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Oct 18

Mobile-first Design: What Is It and Should I Be Scared?

Ever find yourself working from a desktop computer and still using your smartphone as a resource? It’s good for quick searches, right? From the convenience of a desk, couch, or toilet—you name it—people use smartphones to make snap decisions every day. Businesses have caught on to this fact and question whether to start with a mobile site design first. With such limited screen space, it’s important for businesses to make their mobile site user-friendly, as mobile traffic now accounts for 52.2% of internet use worldwide. The only thing businesses should be afraid of is spooking customers with a scary mobile experience.

 

Mobile-first Design

Traditionally, web design starts with the desktop version. Mobile sites are then created using “graceful degradation,” which is the removal of features to simplify the design as less space becomes available. Conversely, some think a mobile-first design ensures the mobile experience gets the attention it needs both in style and functionality. By starting small, you can build on a concept that is already functional from the start. This is referred to as “progressive enhancement.” Taking it a step further, some businesses choose to offer a mobile experience that’s completely different from their website and keep the two separate. Going this route, however, requires additional time and money.

Is Less Always More?

There’s a lot to consider when designing a mobile site. You want the least amount of extraneous information clogging up the screen and delaying load times while keeping the essentials. With this in mind, several website templates are developed with “responsive design.” These templates allow the website to automatically adjust to several screen sizes. This helps keep your website streamlined and visually appealing when viewed from a desktop, tablet, and smartphone. There’s nothing more annoying than scrolling left to right to view portions of a web page.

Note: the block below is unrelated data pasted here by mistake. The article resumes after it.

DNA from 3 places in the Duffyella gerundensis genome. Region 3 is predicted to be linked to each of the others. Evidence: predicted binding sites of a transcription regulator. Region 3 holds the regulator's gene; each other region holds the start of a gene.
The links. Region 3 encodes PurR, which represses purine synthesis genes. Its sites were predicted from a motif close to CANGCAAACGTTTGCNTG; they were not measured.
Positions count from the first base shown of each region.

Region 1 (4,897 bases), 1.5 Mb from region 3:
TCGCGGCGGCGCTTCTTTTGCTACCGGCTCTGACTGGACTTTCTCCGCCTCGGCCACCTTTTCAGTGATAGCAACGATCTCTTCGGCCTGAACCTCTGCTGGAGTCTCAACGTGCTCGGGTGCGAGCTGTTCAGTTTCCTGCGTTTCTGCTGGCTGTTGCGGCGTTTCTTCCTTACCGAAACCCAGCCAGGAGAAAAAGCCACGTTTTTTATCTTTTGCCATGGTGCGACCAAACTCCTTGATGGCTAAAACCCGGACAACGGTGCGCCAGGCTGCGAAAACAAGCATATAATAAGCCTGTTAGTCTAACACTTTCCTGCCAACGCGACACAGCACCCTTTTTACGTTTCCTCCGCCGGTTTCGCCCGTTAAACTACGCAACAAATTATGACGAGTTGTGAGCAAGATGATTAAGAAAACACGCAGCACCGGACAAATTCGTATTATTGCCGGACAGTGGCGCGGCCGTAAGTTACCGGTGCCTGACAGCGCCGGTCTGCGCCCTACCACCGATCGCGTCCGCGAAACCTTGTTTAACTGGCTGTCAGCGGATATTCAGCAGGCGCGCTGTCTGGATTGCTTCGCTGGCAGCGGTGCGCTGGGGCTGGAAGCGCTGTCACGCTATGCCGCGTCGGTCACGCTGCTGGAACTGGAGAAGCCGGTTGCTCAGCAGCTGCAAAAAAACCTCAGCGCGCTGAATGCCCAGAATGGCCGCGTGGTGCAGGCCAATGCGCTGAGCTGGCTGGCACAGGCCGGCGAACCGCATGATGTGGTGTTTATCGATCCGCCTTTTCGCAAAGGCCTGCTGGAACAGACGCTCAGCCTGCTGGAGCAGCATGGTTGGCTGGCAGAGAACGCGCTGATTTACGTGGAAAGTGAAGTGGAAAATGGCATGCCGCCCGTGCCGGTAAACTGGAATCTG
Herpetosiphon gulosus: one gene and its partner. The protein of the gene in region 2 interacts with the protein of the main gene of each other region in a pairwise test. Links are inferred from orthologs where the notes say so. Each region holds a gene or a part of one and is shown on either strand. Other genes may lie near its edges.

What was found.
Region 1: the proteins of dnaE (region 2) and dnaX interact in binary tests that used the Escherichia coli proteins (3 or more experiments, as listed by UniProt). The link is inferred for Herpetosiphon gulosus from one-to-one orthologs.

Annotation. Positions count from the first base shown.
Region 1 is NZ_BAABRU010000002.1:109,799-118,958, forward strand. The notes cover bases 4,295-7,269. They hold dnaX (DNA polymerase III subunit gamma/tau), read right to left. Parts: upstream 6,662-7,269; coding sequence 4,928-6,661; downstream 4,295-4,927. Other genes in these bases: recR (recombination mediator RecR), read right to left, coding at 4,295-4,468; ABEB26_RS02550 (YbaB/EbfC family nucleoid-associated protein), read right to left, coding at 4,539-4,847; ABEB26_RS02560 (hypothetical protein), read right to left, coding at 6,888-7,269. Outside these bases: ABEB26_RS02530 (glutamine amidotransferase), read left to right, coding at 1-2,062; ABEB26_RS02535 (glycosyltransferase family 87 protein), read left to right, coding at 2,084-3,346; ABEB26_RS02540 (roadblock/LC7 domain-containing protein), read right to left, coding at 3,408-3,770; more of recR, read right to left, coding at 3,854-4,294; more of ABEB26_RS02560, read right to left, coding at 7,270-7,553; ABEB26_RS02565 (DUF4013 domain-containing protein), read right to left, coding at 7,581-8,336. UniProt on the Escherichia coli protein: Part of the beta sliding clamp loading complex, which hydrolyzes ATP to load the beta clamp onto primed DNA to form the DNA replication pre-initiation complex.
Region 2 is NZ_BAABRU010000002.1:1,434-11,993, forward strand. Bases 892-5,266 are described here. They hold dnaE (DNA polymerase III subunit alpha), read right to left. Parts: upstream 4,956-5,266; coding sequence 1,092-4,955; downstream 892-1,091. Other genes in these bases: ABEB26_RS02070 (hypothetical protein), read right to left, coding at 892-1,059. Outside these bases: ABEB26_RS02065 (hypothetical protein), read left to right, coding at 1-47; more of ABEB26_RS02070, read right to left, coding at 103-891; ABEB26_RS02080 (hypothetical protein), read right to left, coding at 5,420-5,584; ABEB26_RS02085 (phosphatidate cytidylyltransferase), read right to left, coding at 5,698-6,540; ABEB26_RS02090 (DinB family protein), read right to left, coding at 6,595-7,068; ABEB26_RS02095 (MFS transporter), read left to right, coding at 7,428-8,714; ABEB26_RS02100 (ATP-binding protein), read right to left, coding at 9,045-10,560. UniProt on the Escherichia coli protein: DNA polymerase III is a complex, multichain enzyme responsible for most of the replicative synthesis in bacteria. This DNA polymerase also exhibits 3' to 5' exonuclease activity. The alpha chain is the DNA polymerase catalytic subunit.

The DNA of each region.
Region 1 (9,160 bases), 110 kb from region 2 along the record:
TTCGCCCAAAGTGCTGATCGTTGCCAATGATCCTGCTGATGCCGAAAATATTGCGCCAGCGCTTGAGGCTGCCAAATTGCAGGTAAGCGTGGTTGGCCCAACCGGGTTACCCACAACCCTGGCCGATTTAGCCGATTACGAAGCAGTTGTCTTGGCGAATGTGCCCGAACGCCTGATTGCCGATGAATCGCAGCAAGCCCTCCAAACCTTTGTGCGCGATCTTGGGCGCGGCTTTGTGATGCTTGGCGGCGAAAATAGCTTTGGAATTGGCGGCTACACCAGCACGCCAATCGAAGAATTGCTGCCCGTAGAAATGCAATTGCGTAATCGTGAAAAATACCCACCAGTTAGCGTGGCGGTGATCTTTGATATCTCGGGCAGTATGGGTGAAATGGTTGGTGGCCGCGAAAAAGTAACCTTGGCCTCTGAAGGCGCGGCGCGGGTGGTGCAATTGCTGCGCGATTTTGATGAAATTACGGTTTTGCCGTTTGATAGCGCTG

Which Design Is Best?

The jury is still out on which design method is best, if any. There may come a tipping point in the future where the sheer dominance of mobile traffic dictates how businesses approach web design. As mobile apps become more accessible and easier to develop, businesses may invest in apps in addition to, or in lieu of mobile sites. In any case, the ultimate goal is to make sure mobile design is never an afterthought. The future is now and it’s mobile.

Putting It All Together…

If you have a website, make it a priority to create a user-friendly mobile experience. Visit your site on a smartphone, click through the menus and links and make sure content adjusts appropriately. To view a desktop site as a mobile site, right-click anywhere on the web page and select “Inspect.” This allows you to view the website according to the screen size of various devices. Always keep in mind that a poor design could be the difference between choosing your business or another!